A West German wallpaper manufacturing and distribution company will establish its American headquarters in a new business park south of Bowie, Prince George's County and state officials announced yesterday.

The firm, Pickhardt and Siebert Inc., will consolidate its Massachusetts and Ohio offices at a new $2 million, 40,000-square-foot facility on land it has purchased in Collington Center, the county's foreign trade center, according to county officials. The move will bring 25 to 35 jobs to the county.

Speaking at a press conference in Upper Marlboro, Ken Jones, executive vice president of the firm, said he chose the Collington site because of the room it provides for expansion as well as for its proximity to the Port of Baltimore.

The announcment marked the county's first taste of state efforts to lure new foreign businesses to Maryland, a project that has dovetailed with the county's own development tactics.

County officials hailed the company's relocation as proof the county's effort to promote itself as a haven for new white-collar business is working.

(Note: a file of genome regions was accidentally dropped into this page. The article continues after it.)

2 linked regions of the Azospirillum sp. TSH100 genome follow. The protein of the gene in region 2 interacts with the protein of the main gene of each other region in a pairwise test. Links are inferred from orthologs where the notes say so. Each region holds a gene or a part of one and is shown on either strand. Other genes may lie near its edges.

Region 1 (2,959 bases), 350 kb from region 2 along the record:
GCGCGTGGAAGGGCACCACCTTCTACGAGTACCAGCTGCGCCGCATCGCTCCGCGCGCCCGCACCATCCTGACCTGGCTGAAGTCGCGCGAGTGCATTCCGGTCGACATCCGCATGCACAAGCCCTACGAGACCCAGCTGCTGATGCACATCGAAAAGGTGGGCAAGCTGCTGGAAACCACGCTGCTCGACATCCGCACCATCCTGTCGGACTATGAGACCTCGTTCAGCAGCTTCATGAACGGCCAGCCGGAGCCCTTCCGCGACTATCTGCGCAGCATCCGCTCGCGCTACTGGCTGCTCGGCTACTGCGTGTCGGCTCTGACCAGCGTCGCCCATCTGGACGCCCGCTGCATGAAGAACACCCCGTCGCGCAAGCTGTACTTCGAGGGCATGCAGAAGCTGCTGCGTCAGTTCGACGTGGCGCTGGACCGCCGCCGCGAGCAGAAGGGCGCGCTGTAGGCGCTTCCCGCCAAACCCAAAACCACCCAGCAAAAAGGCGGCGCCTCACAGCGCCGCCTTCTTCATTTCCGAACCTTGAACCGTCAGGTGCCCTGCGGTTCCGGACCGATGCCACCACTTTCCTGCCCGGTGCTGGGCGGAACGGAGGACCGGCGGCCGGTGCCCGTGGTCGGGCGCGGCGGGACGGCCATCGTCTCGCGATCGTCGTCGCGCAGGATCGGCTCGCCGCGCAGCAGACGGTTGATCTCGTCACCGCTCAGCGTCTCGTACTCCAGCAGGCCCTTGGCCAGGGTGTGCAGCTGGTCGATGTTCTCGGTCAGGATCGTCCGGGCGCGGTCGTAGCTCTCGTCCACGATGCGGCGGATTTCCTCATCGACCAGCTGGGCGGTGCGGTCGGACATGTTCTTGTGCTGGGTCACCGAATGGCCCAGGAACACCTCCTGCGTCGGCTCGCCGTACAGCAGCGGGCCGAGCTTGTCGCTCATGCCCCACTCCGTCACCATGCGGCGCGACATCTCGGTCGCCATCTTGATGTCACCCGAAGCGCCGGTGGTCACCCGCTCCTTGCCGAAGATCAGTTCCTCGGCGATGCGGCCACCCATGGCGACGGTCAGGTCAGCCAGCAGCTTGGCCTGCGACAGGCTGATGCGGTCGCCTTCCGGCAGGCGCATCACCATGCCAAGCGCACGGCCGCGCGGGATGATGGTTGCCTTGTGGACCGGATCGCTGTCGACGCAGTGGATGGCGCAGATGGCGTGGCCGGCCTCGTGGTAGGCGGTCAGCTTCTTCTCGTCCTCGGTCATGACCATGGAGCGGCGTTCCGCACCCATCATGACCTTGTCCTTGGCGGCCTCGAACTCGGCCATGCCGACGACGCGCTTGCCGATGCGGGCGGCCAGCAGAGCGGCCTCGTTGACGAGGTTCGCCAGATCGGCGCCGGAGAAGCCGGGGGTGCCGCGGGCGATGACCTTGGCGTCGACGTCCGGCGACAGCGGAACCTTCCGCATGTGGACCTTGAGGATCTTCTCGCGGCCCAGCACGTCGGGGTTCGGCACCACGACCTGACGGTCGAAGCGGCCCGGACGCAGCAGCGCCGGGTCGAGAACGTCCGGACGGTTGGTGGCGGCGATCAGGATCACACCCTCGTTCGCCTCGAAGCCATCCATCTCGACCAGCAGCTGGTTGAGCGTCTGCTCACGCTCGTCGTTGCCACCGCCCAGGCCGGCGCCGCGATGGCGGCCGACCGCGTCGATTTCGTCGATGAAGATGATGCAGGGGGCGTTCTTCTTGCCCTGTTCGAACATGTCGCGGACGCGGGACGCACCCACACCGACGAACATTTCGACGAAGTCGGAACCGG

"It sends out the message to other international firms that Prince George's is a good county to do business in," said Lance Billingsley, chairman of the board of the Prince George's County Economic Development Corp.

County Executive Parris Glendening is seeking council approval for a $1.3 million industrial revenue bond for the wallpaper firm's new facility, which is to be built at the southeast corner of Trade Zone Avenue and Prince George's Center Boulevard.

"We are very pro-business and aggressive in attracting the kind of growth that would benefit the county," Glendening said.

Billingsley said the county expects to derive more in prestige than in jobs and tax revenue by attracting a foreign firm.

"We really do not have a significant unemployment rate in Prince George's County," said Billingsley. "What we have is pockets of unemployment. Over all the county, we don't want to create jobs. We want to create better jobs."

The county's unemployment rate, according to the latest state statistics, is 3.7 percent.

Two other firms already are located in the Collington Center development, and Billingsley said several new businesses will be announcing their intentions to move into the industrial park within the next month.

Michael S. Lofton, director of the business and industrial development office of the state Department of Economic and Community Development, said it is one of 10 to 15 firms expected to relocate in Maryland next year.

Pickhardt and Siebert is one of 30-35 foreign firms Lt. Gov. J. Joseph Curran met with when he traveled to Europe in November 1983. Foreign-based companies located in the state employ 44,000 people, Lofton said.